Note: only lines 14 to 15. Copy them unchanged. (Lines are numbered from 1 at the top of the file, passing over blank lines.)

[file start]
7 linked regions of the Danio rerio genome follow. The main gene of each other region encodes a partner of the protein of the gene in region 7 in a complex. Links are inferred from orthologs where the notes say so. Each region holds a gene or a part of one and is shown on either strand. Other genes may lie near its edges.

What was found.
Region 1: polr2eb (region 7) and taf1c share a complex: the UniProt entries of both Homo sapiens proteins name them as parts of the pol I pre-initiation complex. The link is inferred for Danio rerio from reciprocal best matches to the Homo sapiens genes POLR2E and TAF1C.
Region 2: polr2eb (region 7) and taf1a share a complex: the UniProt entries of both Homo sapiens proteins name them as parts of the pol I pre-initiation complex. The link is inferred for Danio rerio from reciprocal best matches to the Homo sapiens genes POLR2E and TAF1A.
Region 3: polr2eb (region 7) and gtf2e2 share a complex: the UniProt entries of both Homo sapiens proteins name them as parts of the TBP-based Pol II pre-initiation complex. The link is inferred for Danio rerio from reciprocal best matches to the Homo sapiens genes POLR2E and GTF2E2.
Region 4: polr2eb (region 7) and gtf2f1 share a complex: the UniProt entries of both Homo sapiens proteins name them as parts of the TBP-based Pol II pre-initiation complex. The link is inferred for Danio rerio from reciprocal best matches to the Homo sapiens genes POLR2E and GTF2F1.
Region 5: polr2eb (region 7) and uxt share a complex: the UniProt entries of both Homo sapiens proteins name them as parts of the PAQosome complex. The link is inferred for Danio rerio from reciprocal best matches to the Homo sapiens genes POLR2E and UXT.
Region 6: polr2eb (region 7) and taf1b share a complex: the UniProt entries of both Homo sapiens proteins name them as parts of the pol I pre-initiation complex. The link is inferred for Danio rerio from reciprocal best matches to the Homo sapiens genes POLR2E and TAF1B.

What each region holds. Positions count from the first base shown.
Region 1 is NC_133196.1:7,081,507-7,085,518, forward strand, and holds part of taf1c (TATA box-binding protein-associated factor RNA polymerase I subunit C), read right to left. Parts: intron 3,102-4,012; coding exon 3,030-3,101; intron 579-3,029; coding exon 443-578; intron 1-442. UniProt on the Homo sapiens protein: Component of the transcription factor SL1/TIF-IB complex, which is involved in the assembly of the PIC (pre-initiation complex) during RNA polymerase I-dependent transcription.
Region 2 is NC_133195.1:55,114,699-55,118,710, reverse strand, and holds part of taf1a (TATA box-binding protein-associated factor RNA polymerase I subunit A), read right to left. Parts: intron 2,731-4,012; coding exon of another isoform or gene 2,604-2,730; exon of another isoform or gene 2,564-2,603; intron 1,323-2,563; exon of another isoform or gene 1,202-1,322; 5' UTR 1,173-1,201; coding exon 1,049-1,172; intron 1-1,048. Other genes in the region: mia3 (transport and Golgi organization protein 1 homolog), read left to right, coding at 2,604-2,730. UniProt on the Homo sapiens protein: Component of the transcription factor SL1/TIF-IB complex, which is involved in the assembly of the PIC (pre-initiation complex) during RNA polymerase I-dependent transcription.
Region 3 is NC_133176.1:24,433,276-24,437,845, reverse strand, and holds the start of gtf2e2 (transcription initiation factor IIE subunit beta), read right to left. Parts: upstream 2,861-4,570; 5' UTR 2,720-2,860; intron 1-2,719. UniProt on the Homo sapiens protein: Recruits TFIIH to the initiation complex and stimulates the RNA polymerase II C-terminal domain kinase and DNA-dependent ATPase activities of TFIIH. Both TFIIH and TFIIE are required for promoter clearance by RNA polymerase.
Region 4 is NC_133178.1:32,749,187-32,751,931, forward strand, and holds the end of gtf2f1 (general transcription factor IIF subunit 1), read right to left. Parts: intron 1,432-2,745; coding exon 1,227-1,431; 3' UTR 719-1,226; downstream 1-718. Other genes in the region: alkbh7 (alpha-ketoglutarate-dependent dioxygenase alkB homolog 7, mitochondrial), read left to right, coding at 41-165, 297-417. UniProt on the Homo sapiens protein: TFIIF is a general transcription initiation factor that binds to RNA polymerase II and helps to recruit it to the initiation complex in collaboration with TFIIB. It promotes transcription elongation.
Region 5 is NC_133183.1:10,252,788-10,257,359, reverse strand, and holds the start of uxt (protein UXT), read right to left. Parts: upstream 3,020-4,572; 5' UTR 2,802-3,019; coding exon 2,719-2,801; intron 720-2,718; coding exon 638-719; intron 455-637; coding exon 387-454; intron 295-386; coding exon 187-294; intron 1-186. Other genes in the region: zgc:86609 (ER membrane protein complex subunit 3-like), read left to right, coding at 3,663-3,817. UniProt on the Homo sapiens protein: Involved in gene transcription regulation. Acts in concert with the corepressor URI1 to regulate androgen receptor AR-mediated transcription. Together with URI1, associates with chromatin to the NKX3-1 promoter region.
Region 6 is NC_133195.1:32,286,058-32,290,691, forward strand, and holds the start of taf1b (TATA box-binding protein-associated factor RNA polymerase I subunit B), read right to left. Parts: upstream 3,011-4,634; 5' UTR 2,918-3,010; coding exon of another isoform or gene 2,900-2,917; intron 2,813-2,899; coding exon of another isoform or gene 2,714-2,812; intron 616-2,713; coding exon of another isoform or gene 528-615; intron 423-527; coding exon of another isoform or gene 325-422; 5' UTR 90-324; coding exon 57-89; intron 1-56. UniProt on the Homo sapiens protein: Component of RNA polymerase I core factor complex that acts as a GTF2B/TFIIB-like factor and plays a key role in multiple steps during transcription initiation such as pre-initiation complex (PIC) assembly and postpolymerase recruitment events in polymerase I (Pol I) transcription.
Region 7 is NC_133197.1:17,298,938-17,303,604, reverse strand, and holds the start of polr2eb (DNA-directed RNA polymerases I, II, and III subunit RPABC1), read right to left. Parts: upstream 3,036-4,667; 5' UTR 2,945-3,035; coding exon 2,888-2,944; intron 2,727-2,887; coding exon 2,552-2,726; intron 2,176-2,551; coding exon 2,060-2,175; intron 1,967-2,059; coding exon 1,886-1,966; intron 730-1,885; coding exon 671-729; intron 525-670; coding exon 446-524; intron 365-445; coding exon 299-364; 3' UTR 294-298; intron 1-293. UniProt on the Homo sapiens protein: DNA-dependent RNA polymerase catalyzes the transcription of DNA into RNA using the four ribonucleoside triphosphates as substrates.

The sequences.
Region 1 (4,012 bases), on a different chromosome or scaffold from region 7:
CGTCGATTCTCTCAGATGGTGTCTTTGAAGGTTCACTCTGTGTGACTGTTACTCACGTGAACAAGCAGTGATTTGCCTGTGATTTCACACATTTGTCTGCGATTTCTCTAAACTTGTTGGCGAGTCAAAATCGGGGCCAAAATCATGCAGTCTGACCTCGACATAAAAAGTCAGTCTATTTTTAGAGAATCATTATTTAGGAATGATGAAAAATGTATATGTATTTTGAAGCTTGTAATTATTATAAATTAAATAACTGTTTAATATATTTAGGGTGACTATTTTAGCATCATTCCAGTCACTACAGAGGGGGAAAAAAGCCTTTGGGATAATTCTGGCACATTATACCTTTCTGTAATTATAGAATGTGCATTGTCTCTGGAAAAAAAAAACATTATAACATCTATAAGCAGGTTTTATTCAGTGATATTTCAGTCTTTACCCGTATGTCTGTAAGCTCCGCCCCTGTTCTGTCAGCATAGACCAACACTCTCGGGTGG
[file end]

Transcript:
Region 5 is NC_133183.1:10,252,788-10,257,359, reverse strand, and holds the start of uxt (protein UXT), read right to left. Parts: upstream 3,020-4,572; 5' UTR 2,802-3,019; coding exon 2,719-2,801; intron 720-2,718; coding exon 638-719; intron 455-637; coding exon 387-454; intron 295-386; coding exon 187-294; intron 1-186. Other genes in the region: zgc:86609 (ER membrane protein complex subunit 3-like), read left to right, coding at 3,663-3,817. UniProt on the Homo sapiens protein: Involved in gene transcription regulation. Acts in concert with the corepressor URI1 to regulate androgen receptor AR-mediated transcription. Together with URI1, associates with chromatin to the NKX3-1 promoter region.
Region 6 is NC_133195.1:32,286,058-32,290,691, forward strand, and holds the start of taf1b (TATA box-binding protein-associated factor RNA polymerase I subunit B), read right to left. Parts: upstream 3,011-4,634; 5' UTR 2,918-3,010; coding exon of another isoform or gene 2,900-2,917; intron 2,813-2,899; coding exon of another isoform or gene 2,714-2,812; intron 616-2,713; coding exon of another isoform or gene 528-615; intron 423-527; coding exon of another isoform or gene 325-422; 5' UTR 90-324; coding exon 57-89; intron 1-56. UniProt on the Homo sapiens protein: Component of RNA polymerase I core factor complex that acts as a GTF2B/TFIIB-like factor and plays a key role in multiple steps during transcription initiation such as pre-initiation complex (PIC) assembly and postpolymerase recruitment events in polymerase I (Pol I) transcription.